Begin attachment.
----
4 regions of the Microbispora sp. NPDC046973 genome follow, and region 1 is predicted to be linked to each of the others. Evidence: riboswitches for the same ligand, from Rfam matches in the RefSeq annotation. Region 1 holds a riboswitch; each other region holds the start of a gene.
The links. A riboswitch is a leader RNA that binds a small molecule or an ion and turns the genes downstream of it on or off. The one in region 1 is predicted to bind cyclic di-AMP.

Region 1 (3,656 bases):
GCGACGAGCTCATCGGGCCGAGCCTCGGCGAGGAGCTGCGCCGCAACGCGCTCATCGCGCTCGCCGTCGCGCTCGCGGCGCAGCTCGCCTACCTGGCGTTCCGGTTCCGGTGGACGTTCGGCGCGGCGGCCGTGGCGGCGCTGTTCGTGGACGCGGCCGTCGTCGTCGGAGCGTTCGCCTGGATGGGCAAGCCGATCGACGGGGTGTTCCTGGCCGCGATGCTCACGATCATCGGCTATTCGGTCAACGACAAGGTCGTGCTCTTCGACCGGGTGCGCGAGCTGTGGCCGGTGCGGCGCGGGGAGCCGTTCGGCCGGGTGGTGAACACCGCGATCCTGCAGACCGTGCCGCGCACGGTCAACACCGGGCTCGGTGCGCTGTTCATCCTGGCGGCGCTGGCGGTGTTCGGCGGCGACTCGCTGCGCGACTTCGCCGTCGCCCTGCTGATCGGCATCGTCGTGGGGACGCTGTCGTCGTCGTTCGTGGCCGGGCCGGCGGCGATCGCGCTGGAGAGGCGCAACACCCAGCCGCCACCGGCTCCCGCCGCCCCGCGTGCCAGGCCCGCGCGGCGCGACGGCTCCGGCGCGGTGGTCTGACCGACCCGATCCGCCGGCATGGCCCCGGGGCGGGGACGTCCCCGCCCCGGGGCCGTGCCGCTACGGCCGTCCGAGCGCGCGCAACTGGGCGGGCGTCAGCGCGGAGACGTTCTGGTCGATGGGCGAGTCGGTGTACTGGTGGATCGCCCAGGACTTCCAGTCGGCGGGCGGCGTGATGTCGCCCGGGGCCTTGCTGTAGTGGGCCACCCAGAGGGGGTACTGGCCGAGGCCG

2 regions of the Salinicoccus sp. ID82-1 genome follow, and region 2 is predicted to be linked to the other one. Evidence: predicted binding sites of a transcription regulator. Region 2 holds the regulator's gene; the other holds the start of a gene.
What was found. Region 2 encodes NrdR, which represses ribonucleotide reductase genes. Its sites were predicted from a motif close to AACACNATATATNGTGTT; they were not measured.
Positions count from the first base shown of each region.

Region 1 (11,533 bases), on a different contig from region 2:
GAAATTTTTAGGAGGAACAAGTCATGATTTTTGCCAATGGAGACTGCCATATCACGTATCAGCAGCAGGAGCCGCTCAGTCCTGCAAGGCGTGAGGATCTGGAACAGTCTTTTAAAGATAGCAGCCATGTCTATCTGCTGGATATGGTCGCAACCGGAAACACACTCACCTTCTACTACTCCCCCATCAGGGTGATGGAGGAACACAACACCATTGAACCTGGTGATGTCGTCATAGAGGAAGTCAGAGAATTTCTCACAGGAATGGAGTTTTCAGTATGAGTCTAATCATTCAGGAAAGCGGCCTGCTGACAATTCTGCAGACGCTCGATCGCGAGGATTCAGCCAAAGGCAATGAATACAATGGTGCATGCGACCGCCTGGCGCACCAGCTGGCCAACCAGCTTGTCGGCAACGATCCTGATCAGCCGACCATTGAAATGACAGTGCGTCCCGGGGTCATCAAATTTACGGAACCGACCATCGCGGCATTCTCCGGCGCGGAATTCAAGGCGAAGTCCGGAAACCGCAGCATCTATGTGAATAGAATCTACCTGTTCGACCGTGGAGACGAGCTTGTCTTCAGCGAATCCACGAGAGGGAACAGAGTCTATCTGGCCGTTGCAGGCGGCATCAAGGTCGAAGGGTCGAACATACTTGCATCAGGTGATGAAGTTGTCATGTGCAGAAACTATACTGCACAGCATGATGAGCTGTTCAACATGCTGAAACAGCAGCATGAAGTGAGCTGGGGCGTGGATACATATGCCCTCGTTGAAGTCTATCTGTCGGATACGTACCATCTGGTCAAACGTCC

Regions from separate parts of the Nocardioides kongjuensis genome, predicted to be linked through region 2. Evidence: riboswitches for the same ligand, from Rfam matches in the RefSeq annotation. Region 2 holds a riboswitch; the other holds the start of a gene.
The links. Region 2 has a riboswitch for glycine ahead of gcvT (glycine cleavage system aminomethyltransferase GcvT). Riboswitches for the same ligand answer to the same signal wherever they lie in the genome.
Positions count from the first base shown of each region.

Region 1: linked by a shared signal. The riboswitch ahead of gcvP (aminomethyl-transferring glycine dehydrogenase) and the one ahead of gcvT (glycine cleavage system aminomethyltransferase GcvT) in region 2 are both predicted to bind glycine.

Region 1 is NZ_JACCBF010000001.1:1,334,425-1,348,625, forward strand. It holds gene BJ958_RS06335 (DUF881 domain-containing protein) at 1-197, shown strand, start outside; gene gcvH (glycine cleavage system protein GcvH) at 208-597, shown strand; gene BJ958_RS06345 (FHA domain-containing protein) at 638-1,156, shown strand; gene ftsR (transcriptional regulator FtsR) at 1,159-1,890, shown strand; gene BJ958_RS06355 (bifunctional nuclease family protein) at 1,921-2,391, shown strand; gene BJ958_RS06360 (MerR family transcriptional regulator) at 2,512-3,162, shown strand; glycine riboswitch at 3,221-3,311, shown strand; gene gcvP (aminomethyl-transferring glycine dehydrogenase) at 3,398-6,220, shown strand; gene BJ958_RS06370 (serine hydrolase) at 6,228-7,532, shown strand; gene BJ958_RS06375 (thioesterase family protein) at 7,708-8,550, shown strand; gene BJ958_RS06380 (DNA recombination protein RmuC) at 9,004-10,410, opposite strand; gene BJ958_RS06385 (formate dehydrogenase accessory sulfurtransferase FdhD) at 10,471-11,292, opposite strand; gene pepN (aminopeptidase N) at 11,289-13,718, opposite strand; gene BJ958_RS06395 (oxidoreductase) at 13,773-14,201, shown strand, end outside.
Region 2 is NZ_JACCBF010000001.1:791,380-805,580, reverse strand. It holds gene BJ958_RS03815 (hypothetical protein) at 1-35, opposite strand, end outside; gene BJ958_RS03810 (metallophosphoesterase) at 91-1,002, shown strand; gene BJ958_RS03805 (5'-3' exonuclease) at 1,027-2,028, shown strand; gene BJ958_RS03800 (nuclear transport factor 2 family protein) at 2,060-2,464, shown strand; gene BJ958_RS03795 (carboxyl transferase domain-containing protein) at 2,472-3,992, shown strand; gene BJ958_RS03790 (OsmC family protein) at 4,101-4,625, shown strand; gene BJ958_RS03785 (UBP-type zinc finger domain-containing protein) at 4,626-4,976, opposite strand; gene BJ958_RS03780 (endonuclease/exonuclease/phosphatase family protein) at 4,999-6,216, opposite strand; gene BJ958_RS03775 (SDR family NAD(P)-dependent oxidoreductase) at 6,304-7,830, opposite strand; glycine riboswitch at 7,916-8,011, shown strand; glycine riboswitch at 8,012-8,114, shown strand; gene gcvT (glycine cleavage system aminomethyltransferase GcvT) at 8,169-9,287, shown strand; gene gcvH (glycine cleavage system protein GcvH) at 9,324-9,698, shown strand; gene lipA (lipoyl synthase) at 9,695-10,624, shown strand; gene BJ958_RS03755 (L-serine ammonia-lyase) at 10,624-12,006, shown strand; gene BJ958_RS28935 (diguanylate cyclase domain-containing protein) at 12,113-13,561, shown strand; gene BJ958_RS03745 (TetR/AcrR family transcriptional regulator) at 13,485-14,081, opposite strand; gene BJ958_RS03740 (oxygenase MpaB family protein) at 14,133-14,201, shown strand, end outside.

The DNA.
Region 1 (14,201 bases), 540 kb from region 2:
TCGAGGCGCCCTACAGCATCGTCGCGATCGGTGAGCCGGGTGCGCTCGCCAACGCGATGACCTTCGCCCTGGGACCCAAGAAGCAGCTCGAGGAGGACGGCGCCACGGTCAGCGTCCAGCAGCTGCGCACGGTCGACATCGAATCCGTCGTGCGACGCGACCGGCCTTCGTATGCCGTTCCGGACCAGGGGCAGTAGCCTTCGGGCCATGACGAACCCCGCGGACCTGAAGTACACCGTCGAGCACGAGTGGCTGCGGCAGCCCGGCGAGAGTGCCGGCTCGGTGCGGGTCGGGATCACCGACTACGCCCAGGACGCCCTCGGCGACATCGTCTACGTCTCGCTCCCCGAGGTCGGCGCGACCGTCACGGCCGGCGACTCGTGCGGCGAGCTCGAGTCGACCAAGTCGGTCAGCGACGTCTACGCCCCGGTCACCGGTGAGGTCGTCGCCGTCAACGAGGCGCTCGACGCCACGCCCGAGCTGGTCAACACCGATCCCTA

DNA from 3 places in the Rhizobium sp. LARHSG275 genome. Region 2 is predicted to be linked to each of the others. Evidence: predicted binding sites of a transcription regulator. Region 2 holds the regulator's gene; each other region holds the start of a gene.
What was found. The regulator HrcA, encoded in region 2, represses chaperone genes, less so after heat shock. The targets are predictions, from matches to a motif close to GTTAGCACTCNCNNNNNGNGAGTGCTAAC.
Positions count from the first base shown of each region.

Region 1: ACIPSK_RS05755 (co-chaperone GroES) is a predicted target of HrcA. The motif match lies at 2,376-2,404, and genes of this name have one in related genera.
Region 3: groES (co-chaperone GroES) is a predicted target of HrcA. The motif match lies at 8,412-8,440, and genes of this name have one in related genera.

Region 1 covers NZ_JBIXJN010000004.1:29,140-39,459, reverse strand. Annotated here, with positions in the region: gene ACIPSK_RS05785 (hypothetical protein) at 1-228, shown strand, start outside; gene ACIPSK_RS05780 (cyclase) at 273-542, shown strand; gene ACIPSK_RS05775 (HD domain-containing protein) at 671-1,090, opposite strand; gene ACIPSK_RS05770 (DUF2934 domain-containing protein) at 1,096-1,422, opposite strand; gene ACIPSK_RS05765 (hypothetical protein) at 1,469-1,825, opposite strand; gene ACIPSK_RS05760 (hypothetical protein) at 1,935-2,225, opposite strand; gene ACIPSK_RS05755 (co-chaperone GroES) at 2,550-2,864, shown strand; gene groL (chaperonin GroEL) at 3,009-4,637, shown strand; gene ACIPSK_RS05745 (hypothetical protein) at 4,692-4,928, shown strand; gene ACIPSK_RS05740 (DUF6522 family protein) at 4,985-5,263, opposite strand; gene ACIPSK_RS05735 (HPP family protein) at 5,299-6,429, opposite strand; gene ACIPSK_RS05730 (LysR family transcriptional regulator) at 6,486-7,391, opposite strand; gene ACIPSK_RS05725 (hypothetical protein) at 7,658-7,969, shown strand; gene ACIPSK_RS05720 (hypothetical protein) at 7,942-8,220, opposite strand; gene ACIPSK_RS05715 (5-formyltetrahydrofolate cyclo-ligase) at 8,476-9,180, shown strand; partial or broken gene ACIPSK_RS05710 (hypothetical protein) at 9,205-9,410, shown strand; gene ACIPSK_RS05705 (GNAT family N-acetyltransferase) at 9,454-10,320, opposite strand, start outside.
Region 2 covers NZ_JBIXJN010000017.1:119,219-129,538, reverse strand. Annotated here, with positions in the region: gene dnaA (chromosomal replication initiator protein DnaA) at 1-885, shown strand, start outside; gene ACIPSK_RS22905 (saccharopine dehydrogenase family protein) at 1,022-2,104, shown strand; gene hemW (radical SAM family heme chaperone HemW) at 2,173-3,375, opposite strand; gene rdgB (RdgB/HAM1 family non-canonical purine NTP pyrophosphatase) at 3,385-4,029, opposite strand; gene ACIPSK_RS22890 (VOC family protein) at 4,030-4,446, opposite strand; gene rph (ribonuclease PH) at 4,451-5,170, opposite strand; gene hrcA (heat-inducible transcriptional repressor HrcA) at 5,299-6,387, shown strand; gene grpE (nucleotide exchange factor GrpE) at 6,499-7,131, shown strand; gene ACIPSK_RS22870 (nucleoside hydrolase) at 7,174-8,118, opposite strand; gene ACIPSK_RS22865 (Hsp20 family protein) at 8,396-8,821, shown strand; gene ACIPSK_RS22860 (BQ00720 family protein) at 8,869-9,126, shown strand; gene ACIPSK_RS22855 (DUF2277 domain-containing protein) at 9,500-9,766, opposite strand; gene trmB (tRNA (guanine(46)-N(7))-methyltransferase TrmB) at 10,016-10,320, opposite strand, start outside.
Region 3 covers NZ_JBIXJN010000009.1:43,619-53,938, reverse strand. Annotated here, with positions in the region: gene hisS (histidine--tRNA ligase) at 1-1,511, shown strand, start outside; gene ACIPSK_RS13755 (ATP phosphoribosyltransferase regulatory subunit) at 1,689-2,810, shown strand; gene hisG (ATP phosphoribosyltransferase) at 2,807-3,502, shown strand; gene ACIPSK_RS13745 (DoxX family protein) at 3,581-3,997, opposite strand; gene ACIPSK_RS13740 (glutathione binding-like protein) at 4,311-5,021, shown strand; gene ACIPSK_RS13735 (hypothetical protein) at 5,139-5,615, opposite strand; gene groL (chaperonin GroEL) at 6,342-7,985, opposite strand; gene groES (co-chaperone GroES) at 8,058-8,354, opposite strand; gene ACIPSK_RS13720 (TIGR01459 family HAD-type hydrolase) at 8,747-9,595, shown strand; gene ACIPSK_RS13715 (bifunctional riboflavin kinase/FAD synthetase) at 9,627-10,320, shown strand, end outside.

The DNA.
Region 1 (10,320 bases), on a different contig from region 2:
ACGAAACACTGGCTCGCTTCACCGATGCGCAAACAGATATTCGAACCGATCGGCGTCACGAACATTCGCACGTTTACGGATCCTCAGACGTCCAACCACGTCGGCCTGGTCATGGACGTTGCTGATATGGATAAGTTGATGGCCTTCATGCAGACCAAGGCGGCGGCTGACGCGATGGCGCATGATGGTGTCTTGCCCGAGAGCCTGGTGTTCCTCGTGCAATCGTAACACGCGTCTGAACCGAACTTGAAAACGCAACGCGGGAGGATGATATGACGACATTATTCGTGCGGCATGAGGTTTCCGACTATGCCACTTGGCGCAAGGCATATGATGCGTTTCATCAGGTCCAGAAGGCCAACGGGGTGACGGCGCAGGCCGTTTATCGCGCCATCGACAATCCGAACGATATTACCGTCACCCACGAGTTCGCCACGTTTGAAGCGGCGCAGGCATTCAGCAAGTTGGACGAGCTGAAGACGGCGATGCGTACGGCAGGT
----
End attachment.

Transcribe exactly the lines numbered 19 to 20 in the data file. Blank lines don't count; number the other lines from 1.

DNA from 3 places in the Rhizobium sp. LARHSG275 genome. Region 2 is predicted to be linked to each of the others. Evidence: predicted binding sites of a transcription regulator. Region 2 holds the regulator's gene; each other region holds the start of a gene.
What was found. The regulator HrcA, encoded in region 2, represses chaperone genes, less so after heat shock. The targets are predictions, from matches to a motif close to GTTAGCACTCNCNNNNNGNGAGTGCTAAC.